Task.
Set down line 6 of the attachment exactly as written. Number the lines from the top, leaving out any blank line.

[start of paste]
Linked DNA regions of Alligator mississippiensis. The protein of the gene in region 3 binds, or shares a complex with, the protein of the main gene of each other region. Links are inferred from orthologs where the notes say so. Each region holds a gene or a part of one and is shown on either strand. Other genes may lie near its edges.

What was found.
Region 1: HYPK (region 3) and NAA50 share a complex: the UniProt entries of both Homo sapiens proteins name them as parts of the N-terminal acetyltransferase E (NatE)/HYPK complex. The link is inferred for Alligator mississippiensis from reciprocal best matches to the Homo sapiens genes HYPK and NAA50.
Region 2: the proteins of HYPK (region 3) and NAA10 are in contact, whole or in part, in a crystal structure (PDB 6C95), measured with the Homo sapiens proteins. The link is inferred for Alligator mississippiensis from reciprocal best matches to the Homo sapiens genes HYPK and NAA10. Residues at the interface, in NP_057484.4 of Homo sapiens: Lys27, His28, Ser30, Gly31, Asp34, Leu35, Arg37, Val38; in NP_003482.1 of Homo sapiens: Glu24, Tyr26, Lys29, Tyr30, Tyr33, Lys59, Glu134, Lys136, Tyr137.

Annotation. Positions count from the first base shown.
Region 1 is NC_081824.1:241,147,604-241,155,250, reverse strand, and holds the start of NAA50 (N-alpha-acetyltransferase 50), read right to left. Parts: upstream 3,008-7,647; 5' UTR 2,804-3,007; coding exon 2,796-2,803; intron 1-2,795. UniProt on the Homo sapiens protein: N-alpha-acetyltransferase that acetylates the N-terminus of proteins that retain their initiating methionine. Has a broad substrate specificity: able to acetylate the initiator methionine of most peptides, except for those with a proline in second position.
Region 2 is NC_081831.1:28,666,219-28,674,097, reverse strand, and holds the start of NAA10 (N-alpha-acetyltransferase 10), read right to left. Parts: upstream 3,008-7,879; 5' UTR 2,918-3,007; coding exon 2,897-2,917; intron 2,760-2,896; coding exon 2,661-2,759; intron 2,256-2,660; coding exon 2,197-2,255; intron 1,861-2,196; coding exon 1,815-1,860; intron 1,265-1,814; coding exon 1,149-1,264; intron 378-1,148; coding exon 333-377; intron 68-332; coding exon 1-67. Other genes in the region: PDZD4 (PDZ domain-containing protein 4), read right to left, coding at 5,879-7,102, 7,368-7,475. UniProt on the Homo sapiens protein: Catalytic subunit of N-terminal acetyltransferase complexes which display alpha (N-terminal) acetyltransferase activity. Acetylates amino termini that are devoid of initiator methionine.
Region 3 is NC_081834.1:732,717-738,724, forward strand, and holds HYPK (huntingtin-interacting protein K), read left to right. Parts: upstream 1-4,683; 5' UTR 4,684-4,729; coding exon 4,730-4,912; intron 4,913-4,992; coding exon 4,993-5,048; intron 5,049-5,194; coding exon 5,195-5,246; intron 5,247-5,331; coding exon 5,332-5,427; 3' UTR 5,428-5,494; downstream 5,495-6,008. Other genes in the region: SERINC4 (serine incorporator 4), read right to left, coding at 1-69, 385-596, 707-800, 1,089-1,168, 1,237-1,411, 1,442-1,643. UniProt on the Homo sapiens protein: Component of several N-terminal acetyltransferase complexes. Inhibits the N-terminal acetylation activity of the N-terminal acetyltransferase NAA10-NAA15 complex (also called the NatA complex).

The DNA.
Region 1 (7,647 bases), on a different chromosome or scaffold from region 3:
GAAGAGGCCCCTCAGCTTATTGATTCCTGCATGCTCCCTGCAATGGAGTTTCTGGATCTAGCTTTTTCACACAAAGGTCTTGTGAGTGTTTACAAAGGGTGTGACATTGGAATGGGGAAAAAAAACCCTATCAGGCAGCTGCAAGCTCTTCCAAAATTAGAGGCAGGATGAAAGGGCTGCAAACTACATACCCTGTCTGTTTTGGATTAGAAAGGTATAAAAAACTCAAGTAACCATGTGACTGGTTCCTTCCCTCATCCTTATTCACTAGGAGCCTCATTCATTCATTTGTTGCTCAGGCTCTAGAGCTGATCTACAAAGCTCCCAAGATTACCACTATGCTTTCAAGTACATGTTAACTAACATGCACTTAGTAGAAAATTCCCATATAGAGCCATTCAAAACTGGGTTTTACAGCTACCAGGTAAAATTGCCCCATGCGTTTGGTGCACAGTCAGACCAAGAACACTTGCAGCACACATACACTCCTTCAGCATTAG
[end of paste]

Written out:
Region 1 is NC_081824.1:241,147,604-241,155,250, reverse strand, and holds the start of NAA50 (N-alpha-acetyltransferase 50), read right to left. Parts: upstream 3,008-7,647; 5' UTR 2,804-3,007; coding exon 2,796-2,803; intron 1-2,795. UniProt on the Homo sapiens protein: N-alpha-acetyltransferase that acetylates the N-terminus of proteins that retain their initiating methionine. Has a broad substrate specificity: able to acetylate the initiator methionine of most peptides, except for those with a proline in second position.